donald-trump

How did Trump win?

donald-trump

The UK went to sleep late on November 8th expecting to see the USA with it’s first female president in the morning. The New York Times had her at an 80% chance of winning the White House and The Huffington Post even had 97%. So why did the UK wake up to Trump’s smiling face and Clinton’s rally in sheer disbelief?

Even though Clinton won the popular vote by 240,000 voters (0.15%) she will not be moving into the White House come January. In fact Clinton has never actually lost a popular vote when running for something. This ultimately came down to Trump being able to bring down the “blue wall”, also known as the Rust Belt. States which are considered the democratic back bone are Pennsylvanian, Ohio, Michigan, Iowa and Wisconsin, the big swing states with large amounts of electoral votes. All were predicted to swing Clinton’s way and deny Trump the presidency. Unfortunately for Clinton, the predictions were very wrong. In fact she lost all of them.

Image Credit: New York Times
Image Credit: New York Times

From this image you can see the change of states from 2012. It’s clear there were huge Republican swings in the Northeastern states. So how did Trump claim these states? It is most likely down to a combination of a few things. 58% of the white population voted for Trump, whilst Clinton couldn’t claim as much of the Hispanic vote as she was expecting. Only 65% of Hispanic voters backed Clinton and she ultimately failed to inspire people to get to the polling stations.

Image Credit: BBC
Image Credit: BBC

Let’s start with the white population in those states, why did they vote for Trump in huge numbers? Are they all just racist? Probably not, but it is undeniable that the racists supported Trump as they had no real alternative out of the choices. Trump won the white vote because he sought it. In those states, huge numbers of the white population used to work in the steel industries, now all but gone, along with the prosperity there. Exit polls showed that 52% of voters said that the economy was the most important issue to them. Trump’s campaign acknowledged the importance of the economy to voters and used this to his advantage. Trump’s message was about bringing back the American Dream to them, a long and forgotten populace of voters. His message resonated across those states and their workers and when it came to November 8th they were all but ready to carry him to the White House. This caused him to win the white population in almost every societal group except for the white educated women vote. Although, even there, he only lost it by 2%. In fact, 53% of white women voted for Trump, something that’s confusing in light of the recent controversy around his treatment of women.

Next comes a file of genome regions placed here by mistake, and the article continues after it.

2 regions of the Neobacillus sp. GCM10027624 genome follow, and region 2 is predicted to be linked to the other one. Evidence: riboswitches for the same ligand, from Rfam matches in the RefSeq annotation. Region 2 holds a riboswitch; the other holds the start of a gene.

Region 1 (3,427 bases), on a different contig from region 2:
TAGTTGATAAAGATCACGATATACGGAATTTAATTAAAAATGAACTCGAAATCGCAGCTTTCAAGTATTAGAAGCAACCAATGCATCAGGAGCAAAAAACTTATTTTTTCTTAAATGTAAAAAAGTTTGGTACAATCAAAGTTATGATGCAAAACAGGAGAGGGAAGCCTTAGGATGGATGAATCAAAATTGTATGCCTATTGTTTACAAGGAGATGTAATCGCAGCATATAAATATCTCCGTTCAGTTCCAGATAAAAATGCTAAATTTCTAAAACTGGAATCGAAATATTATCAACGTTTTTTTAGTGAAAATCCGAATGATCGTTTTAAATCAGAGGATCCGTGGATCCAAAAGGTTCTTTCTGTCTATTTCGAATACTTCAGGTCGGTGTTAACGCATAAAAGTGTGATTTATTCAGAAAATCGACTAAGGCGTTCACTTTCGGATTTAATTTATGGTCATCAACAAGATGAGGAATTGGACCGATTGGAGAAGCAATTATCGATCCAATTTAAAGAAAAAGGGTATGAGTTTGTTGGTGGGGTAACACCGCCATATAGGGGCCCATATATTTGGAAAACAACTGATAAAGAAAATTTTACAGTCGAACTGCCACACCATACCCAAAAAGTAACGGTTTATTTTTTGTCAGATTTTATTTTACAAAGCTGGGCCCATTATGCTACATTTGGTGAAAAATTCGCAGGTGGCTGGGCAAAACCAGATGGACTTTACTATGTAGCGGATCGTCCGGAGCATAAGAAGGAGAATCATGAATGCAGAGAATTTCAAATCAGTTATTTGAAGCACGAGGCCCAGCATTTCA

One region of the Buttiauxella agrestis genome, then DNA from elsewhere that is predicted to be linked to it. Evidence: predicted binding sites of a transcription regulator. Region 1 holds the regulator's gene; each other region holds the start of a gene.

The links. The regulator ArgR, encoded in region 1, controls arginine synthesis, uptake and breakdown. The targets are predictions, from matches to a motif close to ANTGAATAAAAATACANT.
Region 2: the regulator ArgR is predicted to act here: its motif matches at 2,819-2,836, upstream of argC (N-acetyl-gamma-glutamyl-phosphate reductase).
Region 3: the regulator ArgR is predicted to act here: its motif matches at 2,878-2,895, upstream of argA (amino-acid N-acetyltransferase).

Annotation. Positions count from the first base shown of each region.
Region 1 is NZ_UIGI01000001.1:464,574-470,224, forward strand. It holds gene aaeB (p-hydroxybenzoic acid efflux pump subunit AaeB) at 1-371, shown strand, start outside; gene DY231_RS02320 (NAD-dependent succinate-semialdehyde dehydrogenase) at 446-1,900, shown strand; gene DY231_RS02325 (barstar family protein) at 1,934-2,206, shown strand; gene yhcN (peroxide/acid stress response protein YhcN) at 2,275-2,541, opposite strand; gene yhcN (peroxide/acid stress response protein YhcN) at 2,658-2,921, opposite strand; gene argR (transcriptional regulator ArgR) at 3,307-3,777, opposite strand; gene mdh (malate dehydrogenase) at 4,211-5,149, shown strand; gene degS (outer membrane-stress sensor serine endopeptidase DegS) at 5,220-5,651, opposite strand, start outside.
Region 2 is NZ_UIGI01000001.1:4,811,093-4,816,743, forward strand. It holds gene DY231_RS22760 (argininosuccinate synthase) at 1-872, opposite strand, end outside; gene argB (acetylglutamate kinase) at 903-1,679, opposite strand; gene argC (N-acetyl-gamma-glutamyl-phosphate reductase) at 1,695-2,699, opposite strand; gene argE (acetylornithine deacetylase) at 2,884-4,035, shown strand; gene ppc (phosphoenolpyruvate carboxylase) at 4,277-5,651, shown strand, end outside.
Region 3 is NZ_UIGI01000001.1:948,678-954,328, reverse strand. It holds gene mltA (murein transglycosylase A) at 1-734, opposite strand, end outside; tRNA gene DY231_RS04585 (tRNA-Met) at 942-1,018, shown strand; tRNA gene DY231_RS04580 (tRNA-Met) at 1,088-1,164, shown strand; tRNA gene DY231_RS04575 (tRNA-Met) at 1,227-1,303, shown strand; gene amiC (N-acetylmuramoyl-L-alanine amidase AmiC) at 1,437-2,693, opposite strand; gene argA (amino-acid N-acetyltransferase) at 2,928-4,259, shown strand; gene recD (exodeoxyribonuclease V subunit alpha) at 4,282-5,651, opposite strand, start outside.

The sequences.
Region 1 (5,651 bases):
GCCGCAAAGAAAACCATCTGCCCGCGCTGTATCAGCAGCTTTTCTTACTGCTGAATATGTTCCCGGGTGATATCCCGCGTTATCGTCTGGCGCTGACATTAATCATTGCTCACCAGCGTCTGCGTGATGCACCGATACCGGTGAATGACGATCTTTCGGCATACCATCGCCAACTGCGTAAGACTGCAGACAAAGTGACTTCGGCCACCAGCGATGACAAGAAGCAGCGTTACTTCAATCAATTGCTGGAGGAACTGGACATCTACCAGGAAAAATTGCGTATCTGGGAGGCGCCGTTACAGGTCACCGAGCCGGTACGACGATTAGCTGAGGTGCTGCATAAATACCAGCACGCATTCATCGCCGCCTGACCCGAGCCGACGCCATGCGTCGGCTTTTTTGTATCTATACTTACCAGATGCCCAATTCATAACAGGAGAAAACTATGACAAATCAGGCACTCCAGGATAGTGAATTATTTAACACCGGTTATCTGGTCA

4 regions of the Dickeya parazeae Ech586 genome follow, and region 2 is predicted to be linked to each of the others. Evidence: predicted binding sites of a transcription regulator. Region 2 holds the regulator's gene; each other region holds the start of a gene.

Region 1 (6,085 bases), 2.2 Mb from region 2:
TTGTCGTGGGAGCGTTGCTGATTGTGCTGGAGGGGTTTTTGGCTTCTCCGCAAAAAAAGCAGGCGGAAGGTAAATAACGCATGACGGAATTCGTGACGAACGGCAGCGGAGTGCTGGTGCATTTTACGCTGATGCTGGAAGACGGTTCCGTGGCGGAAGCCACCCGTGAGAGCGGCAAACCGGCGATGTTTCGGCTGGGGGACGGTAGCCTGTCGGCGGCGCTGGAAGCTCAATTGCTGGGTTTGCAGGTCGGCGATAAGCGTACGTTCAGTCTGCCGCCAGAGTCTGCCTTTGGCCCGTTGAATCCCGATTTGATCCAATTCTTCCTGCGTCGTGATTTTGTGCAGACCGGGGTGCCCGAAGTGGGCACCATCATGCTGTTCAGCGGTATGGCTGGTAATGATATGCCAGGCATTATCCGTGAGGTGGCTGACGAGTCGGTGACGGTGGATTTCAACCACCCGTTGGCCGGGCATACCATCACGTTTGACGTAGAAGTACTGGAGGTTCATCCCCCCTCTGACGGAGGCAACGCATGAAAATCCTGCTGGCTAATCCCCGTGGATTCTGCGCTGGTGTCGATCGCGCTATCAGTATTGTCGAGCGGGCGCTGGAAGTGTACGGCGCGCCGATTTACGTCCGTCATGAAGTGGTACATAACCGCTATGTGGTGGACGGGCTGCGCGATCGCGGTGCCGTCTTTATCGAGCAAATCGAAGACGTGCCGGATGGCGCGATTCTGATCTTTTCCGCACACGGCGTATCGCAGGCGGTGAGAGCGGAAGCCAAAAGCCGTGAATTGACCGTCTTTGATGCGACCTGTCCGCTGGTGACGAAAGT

Obviously Trump didn’t just win the white vote because of his promise of bringing back jobs to the American people. Another important reason for this is the treatment of white people by the Democratic Party. Don’t forget, during Hillary’s campaign she called Trump voters “deplorable”. She put half of America into the same basket as KKK supporters and Neo-Nazis. This was a huge mistake for Clinton. She single-handedly reinforced the Left’s view of the white non-college educated voters, that they are all racist, bigoted and living in the past. That didn’t go down well with a lot of American voters and when you refer to a certain group as racist and bigoted for two years well, they sure as well are not going to vote for you. Trump’s win of the white vote is a backlash of the treatment of them, a big swipe at the politically-correct elite.

Trump didn’t manage some historic turn-out of the Republican or white voters, in fact turn-out dropped since 2012, most likely due to the dislike of Trump from the Republican voters. It was Clinton’s failure to captivate the voters from Obama’s terms which gave Trump even a remote chance. The Democratic turn-out dropped by six million since Obama’s last term. Perhaps those voters were voting for Obama, not the Democratic Party; alternatively, sheer dislike of Clinton may have brought the turn-out down.

Image Credit: https://www.reddit.com/r/dataisbeautiful/comments/5c5k4e/i_made_a_chart_showing_the_popular_vote_turnout/
Image Credit: https://www.reddit.com/r/dataisbeautiful/comments/5c5k4e/i_made_a_chart_showing_the_popular_vote_turnout/

We can consider whether it was due to a dislike of Clinton rather than just a vote for Obama by questioning what the outcome of the election would of been if Bernie had won the Democrat nomination. If we look at Bernie’s popularity in the Rust Belt it tells a very different story there. Trump only just managed to flip those states by around a 2% margin, an area in which Bernie was dominating in the polls when put against Trump. Now, this was just during the primaries and to think that this would translate across to the election is pure assumption but what it does suggest is that voter turn-out could of been down to the lack of enthusiasm for Clinton.

Clinton lost the Democratic Party their blue-collar workers, possibly for a long time. The Party once held these voters with great regard but soon forgot them in this campaign. Those forgotten voices spoke this election. What is worrying now is after seeing Brexit and the hate brought on to those who voted ‘Leave’, that that same hate will be brought onto the white non-college educated individuals in America. People are going to look for someone to blame for Trump’s win and right now they are the prime target. They are already being attacked in the streets and I hope America can accept this election as a wake-up call. They must move past the blame game they are playing and unify. The rest of the world needs America to come out strong from this election, not divided.

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Alexander Waudby

Alexander Waudby

Technical Director of The Yorker. University of York Third Year Mathematics Student.